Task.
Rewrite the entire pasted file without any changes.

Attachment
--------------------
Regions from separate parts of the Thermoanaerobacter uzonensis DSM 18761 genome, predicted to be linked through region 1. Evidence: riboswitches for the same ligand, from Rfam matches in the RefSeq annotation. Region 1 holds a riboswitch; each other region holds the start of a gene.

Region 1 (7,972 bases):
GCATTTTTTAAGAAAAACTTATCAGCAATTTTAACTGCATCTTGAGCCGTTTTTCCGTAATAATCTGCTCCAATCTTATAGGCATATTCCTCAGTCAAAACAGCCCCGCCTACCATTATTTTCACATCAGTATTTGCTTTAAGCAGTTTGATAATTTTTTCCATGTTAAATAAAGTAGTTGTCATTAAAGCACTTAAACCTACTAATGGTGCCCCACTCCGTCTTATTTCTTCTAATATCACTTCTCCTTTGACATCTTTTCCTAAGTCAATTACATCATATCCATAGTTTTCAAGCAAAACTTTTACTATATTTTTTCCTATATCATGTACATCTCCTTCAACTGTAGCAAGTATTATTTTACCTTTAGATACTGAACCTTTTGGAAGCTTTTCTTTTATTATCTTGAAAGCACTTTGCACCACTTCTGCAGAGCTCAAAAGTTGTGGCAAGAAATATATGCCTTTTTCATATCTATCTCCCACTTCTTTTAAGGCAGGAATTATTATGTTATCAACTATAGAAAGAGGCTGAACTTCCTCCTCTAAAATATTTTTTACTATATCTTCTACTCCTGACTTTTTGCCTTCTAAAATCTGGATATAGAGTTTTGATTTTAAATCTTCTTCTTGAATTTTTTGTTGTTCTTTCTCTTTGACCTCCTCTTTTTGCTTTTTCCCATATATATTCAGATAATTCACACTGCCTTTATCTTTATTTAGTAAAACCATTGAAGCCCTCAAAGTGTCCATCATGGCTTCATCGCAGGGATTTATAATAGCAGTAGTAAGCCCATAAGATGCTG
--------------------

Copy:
Regions from separate parts of the Thermoanaerobacter uzonensis DSM 18761 genome, predicted to be linked through region 1. Evidence: riboswitches for the same ligand, from Rfam matches in the RefSeq annotation. Region 1 holds a riboswitch; each other region holds the start of a gene.

Region 1 (7,972 bases):
GCATTTTTTAAGAAAAACTTATCAGCAATTTTAACTGCATCTTGAGCCGTTTTTCCGTAATAATCTGCTCCAATCTTATAGGCATATTCCTCAGTCAAAACAGCCCCGCCTACCATTATTTTCACATCAGTATTTGCTTTAAGCAGTTTGATAATTTTTTCCATGTTAAATAAAGTAGTTGTCATTAAAGCACTTAAACCTACTAATGGTGCCCCACTCCGTCTTATTTCTTCTAATATCACTTCTCCTTTGACATCTTTTCCTAAGTCAATTACATCATATCCATAGTTTTCAAGCAAAACTTTTACTATATTTTTTCCTATATCATGTACATCTCCTTCAACTGTAGCAAGTATTATTTTACCTTTAGATACTGAACCTTTTGGAAGCTTTTCTTTTATTATCTTGAAAGCACTTTGCACCACTTCTGCAGAGCTCAAAAGTTGTGGCAAGAAATATATGCCTTTTTCATATCTATCTCCCACTTCTTTTAAGGCAGGAATTATTATGTTATCAACTATAGAAAGAGGCTGAACTTCCTCCTCTAAAATATTTTTTACTATATCTTCTACTCCTGACTTTTTGCCTTCTAAAATCTGGATATAGAGTTTTGATTTTAAATCTTCTTCTTGAATTTTTTGTTGTTCTTTCTCTTTGACCTCCTCTTTTTGCTTTTTCCCATATATATTCAGATAATTCACACTGCCTTTATCTTTATTTAGTAAAACCATTGAAGCCCTCAAAGTGTCCATCATGGCTTCATCGCAGGGATTTATAATAGCAGTAGTAAGCCCATAAGATGCTG